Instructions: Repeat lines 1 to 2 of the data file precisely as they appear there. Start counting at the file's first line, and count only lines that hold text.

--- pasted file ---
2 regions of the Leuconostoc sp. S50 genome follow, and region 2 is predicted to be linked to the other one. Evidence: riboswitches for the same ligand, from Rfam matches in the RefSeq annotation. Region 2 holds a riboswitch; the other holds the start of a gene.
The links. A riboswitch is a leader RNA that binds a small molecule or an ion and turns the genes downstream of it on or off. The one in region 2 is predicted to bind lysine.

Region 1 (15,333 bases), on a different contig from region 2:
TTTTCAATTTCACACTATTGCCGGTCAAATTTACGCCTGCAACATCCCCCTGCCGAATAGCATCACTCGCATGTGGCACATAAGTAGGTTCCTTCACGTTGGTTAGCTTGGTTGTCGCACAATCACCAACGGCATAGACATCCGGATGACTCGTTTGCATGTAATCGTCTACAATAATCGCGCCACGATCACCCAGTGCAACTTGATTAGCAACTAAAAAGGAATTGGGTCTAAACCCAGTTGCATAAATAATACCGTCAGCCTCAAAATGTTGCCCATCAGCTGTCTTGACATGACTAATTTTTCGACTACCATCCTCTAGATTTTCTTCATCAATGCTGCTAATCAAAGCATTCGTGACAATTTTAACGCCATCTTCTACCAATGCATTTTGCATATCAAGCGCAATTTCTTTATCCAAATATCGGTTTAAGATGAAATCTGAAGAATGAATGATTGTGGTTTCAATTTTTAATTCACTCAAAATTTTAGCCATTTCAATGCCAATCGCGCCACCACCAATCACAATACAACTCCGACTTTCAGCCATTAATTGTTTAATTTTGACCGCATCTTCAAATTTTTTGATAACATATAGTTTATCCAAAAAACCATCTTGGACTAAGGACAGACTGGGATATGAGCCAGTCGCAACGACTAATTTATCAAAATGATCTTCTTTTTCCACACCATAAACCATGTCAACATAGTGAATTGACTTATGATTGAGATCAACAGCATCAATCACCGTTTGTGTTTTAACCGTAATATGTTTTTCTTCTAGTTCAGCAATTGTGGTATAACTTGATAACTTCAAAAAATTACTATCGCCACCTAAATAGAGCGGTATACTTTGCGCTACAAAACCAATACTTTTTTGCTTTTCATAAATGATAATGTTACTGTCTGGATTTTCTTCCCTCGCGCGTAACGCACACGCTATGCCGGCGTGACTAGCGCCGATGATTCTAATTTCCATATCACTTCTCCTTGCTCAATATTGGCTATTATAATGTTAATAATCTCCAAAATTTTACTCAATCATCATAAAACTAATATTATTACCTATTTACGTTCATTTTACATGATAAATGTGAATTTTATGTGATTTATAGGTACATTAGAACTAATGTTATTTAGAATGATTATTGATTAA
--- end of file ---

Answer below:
2 regions of the Leuconostoc sp. S50 genome follow, and region 2 is predicted to be linked to the other one. Evidence: riboswitches for the same ligand, from Rfam matches in the RefSeq annotation. Region 2 holds a riboswitch; the other holds the start of a gene.
The links. A riboswitch is a leader RNA that binds a small molecule or an ion and turns the genes downstream of it on or off. The one in region 2 is predicted to bind lysine.